India’s Civilizational Links with Southeast Asia

The civilization links between India and Southeast Asia has long history. All the three major religions of Southeast Asia, namely, Buddhism, Hinduism and Islam, went either from or through India, leaving a profound influence on the culture, religious practices and even on the concept of state in the form of Divine King. The kingdom of Champa with its vibrant Sanskrit culture as can be visualised in the elaborate metres of her inscriptions, with its rich holdings of Sanskrit texts, its advanced technology of navigation, controlled the shipping route from Kanchi to Canton. Maritime trade was the hallmark of India’s economic development. India’s script, statecraft, language, literature and other elements of civilizational links like textiles, dance, music, etc. had a profound effect on the evolution of the state system and its cultural pattern in Southeast Asia. The Indian Ocean has been our common maritime home since time immemorial. India was home to some of the earliest seaports in the world and has had a long maritime tradition. The seas around us have facilitated links of commerce, culture, and religion with our extended neighbourhood across several millenniums. This is evident from our cultural footprints which stretch across Asia and Africa. This civilization link can be traced as far back as the 1st century BC, mainly through trade and socio-cultural links that also saw the influence and spread of Sanskrit and Indian art forms in those countries. The ancient Javanese script has many Sanskrit words like Kshatriya, dharmaputra, while shards of Indian pottery with the ancient Kharoshti script, prevalent in India then, have been found in Bali, the spread of the Sanskrit script helped the countries in the region communicate through vast regions. .Many Indians migrated and settled down in some countries in the Indian Ocean region as part of the colonial policy and practice. As a result of strong community linkages of the Indian Ocean, our respective cultural practices, values and societal ethos are well defined in our folk songs and writings. During the Kalinga period, Indian sailors used to embark on long voyages to Sri Lanka, Bali, Java, Sumatra, Borneo, and Malaya, Vietnam and also to China. As the voyages used to be undertaken in ships, ‘Boitha Bandana’ that is the worshipping of the ships is a practice that has been there since those days. Evidence of such ship voyages can be found in the Sun Temple of Konarak, where in the wall panel shows a boat containing a giraffe thatproves our linkages with Africa. The festival of Bali-yatra on Karthik Purnima in November is still observed in a continuation of this tradition demonstrating a major connect with our ancient maritime legacy.

Contemporary Links

In the more contemporary period, the nationalist movements in Myanmar, Malaya and Indonesia were deeply influenced by India’s non-violent political thinking and strategy. The freedom struggle in Indonesia was not only influenced by India’s national movement but also received concrete support in the form of goods, services and diplomatic support at the United Nations in its most difficult phase of its struggle against the Dutch. Rabindranath Tagore was the first Asian to talk about Asian solidarity based on intellectual and cultural cross-fertilization between people of Asia that found expression in his writings as well as in his effort to bring some of the best minds and scholars from China, Japan, Indonesia and other parts of Asia. Tagore’s Shantiniketan had deeply influenced Indonesia’s leading thinker, Ki Hadjar Dewantoro and helped him to establish his Taman Siswa at Jogjakarta in Tagore’s vision. Tagore, as the first bridge-builder between India and Indonesia, is less known in this country, and therefore, requires dissemination both among the policy-makers and the larger public.  In the post-independence period, India promoted the idea of Asian solidarity through the principles of non-alignment, anti-colonialism and anti-racialism and was able to influence of foreign policy-making of many Southeast Asian countries. In the more recent context, India’s soft power lies in its human resources, democracy and culture in which it has a distinct advantage over other Asian countries.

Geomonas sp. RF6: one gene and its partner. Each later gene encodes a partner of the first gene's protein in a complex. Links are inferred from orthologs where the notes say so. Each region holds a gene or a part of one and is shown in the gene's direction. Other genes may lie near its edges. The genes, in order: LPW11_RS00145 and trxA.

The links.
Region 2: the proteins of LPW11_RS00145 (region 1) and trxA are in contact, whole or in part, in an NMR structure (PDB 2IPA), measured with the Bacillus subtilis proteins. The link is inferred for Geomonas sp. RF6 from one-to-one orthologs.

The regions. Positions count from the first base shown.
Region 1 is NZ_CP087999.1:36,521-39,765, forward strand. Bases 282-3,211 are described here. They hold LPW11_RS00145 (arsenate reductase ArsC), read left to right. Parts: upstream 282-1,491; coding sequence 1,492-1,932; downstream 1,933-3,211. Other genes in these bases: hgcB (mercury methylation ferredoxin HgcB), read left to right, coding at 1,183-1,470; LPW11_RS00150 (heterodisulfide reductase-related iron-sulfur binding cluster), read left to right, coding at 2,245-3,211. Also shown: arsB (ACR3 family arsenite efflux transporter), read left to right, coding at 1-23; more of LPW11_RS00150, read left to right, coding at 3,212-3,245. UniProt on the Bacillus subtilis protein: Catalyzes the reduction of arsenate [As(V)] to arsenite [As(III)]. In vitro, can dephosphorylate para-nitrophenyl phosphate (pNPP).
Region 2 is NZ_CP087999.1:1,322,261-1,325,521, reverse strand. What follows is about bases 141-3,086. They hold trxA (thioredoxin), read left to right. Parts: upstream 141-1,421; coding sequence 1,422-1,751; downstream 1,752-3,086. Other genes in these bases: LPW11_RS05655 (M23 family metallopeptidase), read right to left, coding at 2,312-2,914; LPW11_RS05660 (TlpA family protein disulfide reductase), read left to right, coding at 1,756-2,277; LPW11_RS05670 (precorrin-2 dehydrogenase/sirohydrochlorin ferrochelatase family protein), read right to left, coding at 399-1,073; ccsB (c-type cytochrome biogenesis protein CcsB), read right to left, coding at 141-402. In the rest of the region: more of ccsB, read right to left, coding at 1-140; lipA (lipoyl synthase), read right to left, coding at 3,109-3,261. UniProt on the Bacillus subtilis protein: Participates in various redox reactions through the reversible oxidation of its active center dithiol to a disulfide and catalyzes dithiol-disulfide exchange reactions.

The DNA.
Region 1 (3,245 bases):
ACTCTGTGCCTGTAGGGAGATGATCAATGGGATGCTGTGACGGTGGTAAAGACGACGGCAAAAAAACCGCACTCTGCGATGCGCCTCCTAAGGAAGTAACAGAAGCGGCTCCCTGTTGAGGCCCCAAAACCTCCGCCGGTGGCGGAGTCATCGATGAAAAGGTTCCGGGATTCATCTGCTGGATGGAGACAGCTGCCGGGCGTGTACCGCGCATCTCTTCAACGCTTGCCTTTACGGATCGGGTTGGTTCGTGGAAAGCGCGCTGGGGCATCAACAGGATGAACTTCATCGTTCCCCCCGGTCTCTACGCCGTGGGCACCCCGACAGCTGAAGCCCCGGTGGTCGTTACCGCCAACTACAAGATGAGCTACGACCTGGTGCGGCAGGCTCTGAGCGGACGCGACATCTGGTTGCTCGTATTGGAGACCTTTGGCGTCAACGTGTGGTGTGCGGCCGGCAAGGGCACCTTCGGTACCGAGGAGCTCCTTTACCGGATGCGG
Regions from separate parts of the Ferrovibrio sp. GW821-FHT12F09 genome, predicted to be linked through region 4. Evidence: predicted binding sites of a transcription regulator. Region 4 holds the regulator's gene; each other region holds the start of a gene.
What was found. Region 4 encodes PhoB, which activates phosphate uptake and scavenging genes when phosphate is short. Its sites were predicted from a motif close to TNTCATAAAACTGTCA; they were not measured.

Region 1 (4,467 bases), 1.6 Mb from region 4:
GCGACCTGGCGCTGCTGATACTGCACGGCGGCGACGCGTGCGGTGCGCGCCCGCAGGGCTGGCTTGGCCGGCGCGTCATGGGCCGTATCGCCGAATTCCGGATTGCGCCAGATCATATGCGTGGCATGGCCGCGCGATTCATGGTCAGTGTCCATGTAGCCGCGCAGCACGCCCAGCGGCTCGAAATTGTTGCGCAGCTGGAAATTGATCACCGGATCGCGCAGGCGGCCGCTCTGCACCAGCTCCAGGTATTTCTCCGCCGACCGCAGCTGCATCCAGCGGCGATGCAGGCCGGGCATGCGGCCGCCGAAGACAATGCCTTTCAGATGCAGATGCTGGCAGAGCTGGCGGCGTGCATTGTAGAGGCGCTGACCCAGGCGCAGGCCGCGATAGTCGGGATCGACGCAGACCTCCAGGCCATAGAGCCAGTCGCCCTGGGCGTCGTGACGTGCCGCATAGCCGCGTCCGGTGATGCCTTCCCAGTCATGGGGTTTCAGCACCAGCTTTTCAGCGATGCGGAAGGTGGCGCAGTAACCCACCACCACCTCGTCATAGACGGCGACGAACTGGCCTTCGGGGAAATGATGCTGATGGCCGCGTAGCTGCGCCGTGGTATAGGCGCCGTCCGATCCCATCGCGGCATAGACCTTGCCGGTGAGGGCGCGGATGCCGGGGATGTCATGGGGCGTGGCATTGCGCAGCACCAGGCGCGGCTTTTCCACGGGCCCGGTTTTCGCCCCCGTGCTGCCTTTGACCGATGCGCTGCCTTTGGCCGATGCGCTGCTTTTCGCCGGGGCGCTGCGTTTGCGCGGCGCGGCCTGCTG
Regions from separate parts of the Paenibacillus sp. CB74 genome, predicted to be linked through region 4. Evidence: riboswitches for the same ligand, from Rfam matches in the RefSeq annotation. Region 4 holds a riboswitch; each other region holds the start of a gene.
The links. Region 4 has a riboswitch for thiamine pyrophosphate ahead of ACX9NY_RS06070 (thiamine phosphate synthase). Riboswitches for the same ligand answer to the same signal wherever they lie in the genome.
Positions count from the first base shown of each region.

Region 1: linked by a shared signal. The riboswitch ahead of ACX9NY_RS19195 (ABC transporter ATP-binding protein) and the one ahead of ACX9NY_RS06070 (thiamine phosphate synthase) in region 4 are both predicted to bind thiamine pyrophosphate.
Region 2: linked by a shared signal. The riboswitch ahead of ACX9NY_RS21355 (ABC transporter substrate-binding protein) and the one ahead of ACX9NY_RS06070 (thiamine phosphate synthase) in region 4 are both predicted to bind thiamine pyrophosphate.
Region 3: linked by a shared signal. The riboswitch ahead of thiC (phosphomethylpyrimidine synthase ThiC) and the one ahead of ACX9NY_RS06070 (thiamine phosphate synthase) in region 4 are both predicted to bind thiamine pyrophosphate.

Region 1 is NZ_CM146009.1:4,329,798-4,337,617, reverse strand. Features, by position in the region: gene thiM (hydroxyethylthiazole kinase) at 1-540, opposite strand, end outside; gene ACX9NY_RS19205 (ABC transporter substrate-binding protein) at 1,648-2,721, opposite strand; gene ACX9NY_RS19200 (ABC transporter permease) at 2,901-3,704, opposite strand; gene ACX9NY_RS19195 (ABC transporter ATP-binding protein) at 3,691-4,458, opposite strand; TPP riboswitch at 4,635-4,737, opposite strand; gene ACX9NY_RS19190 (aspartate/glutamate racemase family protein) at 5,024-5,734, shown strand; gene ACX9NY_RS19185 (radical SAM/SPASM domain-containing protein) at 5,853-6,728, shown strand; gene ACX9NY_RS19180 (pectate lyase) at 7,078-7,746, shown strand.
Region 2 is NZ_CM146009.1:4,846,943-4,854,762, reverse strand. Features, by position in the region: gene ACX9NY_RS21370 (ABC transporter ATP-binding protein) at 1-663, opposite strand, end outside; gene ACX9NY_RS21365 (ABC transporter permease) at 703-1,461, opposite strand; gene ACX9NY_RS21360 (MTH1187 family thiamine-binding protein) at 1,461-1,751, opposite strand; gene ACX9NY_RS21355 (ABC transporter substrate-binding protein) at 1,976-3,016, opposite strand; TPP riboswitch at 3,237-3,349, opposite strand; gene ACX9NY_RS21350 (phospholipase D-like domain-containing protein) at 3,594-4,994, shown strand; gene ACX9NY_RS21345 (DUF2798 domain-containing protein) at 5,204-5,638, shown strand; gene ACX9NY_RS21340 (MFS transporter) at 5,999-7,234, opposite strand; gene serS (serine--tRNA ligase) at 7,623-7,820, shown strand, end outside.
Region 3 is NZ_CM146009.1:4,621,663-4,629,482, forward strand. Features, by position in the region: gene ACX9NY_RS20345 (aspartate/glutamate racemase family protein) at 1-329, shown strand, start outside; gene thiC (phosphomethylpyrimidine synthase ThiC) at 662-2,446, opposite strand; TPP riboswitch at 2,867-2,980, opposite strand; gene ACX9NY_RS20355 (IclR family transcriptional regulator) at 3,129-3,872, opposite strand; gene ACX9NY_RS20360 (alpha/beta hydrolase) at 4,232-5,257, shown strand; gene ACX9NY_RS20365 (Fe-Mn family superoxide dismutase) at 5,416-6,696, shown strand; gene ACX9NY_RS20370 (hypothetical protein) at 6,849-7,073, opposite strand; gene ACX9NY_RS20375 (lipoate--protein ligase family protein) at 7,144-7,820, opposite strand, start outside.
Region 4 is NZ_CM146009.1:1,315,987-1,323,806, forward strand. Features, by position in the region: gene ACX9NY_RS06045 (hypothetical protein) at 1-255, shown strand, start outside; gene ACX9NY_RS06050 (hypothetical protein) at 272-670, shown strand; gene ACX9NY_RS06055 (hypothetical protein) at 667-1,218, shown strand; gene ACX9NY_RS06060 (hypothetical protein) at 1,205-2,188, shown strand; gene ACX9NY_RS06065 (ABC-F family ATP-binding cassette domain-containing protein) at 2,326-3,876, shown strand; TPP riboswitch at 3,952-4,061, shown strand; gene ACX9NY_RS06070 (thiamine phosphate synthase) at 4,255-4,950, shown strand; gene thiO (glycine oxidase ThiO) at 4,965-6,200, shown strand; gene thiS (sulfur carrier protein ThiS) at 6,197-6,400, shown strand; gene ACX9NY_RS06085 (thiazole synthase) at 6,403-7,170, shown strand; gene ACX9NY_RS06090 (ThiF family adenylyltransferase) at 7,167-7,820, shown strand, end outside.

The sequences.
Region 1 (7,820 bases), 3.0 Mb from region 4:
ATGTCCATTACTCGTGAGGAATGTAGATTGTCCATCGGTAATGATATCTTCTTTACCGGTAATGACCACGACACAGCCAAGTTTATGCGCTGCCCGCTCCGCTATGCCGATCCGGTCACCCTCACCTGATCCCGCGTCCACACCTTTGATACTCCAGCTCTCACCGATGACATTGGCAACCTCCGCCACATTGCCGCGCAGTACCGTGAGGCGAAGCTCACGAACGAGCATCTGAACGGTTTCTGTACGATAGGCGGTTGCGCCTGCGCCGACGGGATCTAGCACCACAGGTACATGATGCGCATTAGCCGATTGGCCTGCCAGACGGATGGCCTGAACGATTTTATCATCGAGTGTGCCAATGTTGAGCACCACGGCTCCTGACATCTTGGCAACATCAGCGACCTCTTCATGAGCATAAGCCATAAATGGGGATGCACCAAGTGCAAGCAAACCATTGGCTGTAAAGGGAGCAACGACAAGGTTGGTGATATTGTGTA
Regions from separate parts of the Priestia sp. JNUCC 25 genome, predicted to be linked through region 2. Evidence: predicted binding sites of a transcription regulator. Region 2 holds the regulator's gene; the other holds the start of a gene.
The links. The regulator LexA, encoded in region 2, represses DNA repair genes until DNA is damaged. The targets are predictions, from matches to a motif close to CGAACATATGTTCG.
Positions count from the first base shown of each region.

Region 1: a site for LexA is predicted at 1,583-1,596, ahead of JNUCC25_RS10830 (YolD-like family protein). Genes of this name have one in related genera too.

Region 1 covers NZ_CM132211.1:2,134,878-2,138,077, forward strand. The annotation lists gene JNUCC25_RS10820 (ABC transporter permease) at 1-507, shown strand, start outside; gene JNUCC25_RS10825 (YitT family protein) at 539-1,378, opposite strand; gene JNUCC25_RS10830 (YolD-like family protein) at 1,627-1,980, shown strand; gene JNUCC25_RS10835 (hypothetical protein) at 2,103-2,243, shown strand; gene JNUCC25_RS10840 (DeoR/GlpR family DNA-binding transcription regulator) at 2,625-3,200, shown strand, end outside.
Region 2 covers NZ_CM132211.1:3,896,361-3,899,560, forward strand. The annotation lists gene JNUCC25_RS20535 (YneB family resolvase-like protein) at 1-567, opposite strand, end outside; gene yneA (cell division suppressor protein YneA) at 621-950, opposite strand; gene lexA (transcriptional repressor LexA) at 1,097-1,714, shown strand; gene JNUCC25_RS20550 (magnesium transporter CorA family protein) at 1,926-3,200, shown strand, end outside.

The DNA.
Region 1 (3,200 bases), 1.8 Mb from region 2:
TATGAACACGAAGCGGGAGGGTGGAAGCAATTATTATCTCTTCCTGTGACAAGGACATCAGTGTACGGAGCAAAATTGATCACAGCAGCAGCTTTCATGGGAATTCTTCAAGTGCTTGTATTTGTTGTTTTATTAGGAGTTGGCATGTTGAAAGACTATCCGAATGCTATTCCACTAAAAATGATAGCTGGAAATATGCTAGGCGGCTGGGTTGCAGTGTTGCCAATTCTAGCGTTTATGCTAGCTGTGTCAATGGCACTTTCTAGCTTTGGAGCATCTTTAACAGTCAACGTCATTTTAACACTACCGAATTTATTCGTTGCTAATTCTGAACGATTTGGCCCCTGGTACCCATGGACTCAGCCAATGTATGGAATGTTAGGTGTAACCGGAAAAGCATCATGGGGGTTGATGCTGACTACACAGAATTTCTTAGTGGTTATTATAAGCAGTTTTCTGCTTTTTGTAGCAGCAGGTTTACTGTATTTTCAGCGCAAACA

Indian culture, therefore, is an inseparable part of Southeast Asia’s customs. Our cultures and values are closely related, which is clearly evident from the history of civilizational contacts between India and the countries of Southeast Asia spanning over 2000 years. Cultural heritage means significant cultural values and concepts; structures and artefacts; sites and human habitats; oral or folk heritage, including folkways, folklore, languages and literature, traditional arts and crafts, architecture, the performing arts, games, indigenous knowledge systems and practices, myths, customs and beliefs, rituals and other living traditions; the written heritage; and popular cultural heritage. The commonalities between India and Southeast Asia provide a platform for building synergies with the countries of the region. Moreover, political and economic integration is not sustainable without integration of people and societies. This can be through sharing of each other’s experiences in nation-building, identifying each other’s strengths and weaknesses and as a corollary helping each other’s capacity-building to manage multifarious challenges countries of the region face in their journey towards building territorial integrity, human security, economic development and finally in the establishment of cooperative  peace and stability of the region against future threats. (Part 2)

* Secretary General, Society for Indian Ocean Studies & Visiting Professor in Public Policy, Amity University, Noida; Former Professor and Chair, Centre for South and Southeast Asian Studies, Jawaharlal Nehru University.

[1] Wei Ruan, “Geo-Civilization,” Comparative Civilizations Review, available at

[2] Wallerstein, Immanuel (1994). Geopolitics and Geoculture: Essays on the Changing World-System. Cambridge: Cambridge University Press1994: 184-199